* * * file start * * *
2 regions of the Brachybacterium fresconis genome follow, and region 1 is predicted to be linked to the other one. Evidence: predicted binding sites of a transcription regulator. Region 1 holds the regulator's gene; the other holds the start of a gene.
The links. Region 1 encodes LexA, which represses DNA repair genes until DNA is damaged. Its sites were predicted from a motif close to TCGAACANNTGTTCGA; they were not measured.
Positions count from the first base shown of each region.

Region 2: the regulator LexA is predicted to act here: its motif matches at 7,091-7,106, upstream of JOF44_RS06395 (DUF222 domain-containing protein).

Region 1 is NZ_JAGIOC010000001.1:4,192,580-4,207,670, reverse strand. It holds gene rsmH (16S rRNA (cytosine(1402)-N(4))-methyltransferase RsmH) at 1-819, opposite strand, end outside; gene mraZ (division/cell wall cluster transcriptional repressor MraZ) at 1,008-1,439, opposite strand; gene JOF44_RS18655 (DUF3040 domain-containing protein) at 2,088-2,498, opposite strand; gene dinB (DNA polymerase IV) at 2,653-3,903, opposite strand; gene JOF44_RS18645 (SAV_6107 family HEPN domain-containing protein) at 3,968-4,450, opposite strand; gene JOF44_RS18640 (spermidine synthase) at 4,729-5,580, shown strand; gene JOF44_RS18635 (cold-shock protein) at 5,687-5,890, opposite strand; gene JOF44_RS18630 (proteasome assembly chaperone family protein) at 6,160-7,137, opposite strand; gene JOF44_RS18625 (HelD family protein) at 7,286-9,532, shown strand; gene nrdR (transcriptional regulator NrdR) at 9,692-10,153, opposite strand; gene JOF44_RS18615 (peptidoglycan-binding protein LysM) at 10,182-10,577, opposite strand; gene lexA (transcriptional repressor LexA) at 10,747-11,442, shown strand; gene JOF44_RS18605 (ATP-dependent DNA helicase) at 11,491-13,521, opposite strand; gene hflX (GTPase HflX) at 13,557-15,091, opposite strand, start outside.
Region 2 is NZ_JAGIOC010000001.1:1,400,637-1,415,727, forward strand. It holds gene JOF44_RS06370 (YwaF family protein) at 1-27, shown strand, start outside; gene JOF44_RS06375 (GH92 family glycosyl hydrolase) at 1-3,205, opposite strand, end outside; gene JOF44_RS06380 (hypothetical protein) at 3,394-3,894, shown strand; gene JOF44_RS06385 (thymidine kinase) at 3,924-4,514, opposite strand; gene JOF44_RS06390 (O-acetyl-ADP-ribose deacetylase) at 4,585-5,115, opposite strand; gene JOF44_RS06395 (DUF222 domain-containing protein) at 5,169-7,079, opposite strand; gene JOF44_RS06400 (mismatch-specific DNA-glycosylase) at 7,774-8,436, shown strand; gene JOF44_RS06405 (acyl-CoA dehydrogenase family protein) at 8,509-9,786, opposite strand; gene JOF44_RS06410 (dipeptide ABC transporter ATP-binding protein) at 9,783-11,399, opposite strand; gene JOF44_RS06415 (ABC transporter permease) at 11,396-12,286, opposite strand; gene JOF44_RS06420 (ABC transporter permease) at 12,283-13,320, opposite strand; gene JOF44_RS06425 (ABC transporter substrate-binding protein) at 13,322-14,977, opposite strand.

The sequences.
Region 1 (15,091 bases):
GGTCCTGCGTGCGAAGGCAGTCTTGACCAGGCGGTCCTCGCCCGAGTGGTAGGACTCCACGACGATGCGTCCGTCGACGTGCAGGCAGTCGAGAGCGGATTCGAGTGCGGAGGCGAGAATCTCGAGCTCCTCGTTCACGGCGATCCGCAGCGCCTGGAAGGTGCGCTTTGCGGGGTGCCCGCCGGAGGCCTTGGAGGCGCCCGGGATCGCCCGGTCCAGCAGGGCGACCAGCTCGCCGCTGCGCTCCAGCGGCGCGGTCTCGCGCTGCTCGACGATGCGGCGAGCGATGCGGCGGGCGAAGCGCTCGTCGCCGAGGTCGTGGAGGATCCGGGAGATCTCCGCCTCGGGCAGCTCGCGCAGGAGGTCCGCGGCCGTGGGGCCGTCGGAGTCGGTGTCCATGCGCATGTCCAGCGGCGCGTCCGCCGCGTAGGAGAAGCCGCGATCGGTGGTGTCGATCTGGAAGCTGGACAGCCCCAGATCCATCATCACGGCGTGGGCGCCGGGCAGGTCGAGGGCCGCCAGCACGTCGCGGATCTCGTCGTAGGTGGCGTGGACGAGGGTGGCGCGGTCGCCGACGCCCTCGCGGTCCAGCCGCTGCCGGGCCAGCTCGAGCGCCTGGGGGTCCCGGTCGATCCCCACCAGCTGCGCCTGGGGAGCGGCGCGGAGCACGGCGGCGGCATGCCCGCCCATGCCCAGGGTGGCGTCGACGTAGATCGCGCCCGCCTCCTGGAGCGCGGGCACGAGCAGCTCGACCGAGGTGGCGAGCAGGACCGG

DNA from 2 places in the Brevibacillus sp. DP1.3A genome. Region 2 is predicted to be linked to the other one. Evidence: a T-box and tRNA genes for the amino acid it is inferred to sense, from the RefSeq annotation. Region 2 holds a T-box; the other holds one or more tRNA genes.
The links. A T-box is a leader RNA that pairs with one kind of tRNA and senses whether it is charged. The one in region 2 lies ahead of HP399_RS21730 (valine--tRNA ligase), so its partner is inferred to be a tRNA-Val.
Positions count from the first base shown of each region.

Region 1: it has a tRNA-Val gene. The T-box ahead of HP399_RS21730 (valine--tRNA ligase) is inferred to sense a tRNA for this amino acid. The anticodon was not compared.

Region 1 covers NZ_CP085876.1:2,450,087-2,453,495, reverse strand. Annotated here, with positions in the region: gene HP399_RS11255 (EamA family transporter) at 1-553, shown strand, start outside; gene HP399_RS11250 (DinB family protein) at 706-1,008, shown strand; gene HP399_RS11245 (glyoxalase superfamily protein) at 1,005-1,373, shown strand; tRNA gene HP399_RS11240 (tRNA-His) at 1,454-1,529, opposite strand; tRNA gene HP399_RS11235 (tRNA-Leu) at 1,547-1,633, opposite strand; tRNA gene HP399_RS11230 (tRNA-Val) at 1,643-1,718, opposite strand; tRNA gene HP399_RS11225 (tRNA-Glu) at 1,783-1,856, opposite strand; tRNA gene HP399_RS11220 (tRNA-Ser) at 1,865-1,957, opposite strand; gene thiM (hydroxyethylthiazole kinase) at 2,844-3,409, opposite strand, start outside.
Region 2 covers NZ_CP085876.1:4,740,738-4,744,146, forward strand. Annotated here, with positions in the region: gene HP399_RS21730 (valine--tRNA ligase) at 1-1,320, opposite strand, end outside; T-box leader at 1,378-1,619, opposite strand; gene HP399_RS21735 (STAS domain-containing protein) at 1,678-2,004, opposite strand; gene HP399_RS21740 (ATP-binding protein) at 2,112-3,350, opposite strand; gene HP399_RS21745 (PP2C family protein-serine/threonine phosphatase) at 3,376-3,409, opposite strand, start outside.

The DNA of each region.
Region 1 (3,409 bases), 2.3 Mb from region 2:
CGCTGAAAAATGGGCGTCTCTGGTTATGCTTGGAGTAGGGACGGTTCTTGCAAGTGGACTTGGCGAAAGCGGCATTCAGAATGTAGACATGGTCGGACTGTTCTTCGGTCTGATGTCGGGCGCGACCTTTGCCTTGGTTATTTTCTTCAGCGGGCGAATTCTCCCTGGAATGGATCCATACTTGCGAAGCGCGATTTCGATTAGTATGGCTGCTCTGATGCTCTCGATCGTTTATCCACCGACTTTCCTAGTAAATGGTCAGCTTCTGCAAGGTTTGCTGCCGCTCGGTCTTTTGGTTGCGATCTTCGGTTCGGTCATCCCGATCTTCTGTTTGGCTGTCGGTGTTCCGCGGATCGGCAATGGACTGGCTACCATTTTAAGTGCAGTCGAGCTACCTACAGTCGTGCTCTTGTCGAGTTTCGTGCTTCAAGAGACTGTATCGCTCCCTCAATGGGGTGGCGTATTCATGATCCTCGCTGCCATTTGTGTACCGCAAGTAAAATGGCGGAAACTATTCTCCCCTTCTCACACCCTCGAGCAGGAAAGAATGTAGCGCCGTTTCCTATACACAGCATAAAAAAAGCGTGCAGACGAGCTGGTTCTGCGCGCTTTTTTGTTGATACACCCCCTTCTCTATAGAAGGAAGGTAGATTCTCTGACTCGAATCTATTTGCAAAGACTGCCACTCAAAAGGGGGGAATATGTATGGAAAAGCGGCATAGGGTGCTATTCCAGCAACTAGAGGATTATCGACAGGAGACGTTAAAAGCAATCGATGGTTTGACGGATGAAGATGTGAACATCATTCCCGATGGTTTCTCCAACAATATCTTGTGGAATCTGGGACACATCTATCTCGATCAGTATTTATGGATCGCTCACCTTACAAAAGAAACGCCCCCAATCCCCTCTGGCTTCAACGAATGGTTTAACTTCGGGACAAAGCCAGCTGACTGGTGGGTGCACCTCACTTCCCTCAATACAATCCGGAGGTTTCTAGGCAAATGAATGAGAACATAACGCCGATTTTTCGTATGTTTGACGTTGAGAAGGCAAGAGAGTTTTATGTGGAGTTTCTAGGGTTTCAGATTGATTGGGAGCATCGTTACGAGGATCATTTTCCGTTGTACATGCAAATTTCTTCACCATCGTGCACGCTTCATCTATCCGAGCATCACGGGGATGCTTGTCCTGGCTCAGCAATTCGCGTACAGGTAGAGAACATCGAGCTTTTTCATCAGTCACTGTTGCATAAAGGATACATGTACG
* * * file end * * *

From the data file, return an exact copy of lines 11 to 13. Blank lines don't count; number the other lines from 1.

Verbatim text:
The links. A T-box is a leader RNA that pairs with one kind of tRNA and senses whether it is charged. The one in region 2 lies ahead of HP399_RS21730 (valine--tRNA ligase), so its partner is inferred to be a tRNA-Val.
Positions count from the first base shown of each region.

Region 1: it has a tRNA-Val gene. The T-box ahead of HP399_RS21730 (valine--tRNA ligase) is inferred to sense a tRNA for this amino acid. The anticodon was not compared.